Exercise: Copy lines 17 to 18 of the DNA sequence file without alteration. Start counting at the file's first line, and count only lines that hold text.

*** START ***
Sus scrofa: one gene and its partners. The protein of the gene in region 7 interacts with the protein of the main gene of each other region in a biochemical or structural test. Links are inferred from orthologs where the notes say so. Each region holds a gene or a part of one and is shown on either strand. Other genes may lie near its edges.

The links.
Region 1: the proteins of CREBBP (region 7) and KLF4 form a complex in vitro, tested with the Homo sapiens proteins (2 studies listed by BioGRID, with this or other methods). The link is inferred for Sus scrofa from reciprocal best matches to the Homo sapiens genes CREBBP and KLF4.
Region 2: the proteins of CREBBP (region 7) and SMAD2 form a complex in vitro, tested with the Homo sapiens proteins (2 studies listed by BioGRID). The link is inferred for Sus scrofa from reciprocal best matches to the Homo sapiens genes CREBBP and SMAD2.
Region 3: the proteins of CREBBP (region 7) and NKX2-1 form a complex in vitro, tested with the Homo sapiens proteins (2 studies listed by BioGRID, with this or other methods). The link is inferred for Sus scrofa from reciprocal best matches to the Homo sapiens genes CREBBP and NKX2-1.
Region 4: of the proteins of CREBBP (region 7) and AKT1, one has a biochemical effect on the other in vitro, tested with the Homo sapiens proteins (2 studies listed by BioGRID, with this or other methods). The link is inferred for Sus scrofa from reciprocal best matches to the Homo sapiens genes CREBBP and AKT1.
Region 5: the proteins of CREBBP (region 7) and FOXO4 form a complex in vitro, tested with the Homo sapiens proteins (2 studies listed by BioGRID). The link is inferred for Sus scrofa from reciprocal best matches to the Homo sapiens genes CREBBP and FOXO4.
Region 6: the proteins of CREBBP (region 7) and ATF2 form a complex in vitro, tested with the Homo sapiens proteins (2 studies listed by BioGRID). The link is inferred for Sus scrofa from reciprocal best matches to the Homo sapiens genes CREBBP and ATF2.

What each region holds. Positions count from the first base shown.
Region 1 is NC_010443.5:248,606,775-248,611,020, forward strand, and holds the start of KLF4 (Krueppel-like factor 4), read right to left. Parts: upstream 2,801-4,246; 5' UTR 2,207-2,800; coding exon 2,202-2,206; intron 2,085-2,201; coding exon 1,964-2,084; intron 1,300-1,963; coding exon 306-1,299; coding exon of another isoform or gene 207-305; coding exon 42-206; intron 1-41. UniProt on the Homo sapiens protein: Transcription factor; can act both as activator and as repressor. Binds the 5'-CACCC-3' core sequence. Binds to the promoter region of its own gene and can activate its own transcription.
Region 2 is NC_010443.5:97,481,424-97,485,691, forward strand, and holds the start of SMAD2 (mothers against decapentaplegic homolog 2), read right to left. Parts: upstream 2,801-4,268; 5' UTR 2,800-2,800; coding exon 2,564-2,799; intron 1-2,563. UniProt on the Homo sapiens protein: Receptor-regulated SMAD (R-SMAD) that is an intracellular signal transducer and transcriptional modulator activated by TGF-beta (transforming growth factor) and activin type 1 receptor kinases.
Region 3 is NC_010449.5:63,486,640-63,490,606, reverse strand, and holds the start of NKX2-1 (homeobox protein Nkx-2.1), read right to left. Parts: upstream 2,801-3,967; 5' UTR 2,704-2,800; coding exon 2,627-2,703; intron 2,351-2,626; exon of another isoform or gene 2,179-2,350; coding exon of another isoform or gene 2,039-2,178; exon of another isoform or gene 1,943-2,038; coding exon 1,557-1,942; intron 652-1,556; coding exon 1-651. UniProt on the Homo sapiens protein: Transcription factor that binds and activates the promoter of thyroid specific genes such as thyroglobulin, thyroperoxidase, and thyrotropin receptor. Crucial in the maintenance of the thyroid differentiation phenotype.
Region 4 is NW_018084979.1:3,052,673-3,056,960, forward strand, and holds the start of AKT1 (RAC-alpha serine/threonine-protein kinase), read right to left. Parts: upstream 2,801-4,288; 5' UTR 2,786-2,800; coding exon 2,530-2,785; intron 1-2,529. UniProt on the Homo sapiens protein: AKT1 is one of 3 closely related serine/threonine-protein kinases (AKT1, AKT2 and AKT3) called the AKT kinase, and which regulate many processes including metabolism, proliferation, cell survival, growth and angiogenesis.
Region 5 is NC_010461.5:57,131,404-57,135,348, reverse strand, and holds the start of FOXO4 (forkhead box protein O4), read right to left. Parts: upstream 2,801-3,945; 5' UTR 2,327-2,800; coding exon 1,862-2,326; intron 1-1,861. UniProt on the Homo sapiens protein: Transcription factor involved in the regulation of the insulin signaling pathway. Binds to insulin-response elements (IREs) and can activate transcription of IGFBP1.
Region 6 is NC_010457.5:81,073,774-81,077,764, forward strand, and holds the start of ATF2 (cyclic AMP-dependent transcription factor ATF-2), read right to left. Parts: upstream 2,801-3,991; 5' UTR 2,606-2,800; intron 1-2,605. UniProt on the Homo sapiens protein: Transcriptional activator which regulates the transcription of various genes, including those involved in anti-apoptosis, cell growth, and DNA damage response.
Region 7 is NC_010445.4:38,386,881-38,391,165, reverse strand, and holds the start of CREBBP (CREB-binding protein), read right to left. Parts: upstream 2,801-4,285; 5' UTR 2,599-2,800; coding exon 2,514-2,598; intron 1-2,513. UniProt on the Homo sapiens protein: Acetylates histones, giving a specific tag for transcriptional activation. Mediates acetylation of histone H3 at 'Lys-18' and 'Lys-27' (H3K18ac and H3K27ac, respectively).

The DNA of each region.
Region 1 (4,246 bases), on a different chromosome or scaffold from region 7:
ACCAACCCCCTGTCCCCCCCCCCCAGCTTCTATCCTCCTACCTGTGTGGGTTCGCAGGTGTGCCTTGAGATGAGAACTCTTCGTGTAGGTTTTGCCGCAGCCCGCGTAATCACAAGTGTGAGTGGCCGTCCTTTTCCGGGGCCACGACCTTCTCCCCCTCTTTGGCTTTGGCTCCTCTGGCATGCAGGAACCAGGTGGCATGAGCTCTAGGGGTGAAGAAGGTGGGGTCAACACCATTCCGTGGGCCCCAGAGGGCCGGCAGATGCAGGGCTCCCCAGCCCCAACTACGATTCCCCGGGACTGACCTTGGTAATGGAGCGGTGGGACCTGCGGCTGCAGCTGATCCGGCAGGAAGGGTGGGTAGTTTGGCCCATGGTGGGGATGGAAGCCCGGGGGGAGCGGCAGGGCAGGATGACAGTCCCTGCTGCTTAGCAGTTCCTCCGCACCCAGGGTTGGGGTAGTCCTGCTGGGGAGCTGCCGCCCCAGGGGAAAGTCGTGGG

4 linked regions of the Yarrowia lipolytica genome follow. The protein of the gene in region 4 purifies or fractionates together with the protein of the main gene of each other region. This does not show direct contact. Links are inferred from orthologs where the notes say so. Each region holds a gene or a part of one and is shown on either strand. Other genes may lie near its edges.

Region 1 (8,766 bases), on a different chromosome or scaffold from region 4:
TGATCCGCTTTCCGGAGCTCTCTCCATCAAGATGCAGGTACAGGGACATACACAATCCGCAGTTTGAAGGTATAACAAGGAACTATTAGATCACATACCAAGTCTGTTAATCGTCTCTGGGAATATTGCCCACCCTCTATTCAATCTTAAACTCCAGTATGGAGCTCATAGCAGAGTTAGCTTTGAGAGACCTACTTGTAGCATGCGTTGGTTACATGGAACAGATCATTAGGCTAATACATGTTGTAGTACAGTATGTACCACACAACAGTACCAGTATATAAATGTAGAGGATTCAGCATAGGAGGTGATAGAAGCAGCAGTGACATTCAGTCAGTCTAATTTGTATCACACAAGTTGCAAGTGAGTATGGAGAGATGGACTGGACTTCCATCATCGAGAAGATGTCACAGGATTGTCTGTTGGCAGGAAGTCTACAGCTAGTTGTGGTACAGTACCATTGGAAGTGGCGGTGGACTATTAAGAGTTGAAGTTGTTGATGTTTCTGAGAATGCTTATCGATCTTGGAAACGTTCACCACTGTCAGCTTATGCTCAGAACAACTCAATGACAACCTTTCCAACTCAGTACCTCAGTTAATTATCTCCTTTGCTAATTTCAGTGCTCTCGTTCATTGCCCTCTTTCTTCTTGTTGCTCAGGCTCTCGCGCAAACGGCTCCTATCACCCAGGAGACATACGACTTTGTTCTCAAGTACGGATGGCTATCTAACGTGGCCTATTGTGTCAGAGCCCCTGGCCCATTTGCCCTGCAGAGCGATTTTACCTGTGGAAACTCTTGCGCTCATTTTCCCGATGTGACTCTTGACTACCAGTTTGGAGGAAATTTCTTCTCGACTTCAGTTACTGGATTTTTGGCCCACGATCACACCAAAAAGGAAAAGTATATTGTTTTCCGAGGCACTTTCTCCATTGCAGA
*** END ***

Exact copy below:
The DNA of each region.
Region 1 (4,246 bases), on a different chromosome or scaffold from region 7: